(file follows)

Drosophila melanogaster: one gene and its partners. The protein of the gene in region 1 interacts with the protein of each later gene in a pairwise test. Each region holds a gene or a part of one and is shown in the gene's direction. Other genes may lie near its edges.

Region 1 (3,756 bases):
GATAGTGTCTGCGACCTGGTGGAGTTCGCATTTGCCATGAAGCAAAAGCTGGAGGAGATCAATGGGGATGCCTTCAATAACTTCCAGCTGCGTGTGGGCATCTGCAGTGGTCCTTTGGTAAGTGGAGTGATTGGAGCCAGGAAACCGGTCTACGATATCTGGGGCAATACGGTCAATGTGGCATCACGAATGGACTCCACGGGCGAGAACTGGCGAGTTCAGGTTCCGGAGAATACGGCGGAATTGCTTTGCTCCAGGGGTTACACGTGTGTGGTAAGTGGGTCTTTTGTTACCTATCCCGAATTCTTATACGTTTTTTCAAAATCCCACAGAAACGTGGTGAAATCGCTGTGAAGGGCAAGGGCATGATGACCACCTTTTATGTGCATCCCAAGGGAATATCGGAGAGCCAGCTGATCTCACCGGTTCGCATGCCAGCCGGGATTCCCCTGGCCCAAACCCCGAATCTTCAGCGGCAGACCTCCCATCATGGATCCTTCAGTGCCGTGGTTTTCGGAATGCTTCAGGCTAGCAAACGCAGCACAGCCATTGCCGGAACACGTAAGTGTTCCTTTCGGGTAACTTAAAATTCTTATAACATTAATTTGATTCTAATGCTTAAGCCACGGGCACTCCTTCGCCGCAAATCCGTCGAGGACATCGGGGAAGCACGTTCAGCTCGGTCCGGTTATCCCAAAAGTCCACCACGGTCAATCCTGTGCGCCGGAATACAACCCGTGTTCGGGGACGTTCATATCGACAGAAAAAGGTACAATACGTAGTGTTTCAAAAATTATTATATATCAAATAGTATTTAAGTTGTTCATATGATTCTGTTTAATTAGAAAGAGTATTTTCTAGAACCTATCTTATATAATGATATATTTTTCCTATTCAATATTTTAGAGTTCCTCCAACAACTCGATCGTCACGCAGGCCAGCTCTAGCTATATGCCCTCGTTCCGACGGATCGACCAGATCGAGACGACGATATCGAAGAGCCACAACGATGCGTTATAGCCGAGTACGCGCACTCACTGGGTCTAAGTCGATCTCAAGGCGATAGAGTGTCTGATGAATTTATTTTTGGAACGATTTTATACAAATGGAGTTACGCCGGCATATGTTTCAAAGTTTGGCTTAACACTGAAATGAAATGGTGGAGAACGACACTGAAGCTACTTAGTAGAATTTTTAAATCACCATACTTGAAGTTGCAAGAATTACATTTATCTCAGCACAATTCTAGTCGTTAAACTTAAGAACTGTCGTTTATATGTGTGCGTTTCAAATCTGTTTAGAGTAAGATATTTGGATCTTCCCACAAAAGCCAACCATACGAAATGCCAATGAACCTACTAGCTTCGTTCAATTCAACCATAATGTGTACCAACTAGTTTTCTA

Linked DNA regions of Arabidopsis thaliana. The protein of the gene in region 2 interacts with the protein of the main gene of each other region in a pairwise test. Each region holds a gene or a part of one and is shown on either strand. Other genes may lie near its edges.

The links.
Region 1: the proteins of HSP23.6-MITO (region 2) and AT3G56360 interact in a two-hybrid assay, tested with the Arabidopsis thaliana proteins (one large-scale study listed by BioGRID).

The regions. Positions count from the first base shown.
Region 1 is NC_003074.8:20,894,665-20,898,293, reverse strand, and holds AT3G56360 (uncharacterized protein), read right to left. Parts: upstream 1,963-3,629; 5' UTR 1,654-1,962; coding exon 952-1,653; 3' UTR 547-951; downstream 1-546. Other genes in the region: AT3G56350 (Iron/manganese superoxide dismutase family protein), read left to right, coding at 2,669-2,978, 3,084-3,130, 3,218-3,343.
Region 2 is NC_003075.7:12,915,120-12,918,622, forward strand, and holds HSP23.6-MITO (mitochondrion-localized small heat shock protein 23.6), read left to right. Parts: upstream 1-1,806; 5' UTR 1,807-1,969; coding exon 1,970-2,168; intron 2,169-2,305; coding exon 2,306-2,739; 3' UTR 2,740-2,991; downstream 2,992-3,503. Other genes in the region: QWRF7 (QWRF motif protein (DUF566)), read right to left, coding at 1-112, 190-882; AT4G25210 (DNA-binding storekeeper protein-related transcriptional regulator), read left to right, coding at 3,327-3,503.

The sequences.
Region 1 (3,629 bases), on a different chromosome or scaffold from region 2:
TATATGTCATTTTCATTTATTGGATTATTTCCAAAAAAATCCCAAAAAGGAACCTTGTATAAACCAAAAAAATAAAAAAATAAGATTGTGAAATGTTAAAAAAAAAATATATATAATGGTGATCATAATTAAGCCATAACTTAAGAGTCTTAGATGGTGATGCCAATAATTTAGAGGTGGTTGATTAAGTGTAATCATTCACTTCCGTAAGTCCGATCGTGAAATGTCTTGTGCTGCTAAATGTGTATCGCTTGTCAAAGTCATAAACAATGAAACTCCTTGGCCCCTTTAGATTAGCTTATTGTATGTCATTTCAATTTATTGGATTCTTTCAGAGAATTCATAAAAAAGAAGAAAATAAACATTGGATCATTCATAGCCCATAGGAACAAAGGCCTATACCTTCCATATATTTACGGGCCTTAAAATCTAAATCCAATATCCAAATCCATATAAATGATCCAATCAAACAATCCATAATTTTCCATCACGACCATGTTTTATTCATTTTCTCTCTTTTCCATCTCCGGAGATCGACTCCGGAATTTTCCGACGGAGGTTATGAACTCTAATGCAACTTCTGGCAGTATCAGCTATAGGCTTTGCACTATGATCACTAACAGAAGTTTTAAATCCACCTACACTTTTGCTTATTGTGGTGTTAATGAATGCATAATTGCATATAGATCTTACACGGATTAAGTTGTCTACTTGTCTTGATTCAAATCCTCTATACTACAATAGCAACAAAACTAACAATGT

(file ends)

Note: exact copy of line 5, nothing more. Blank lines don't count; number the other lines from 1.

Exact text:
The links.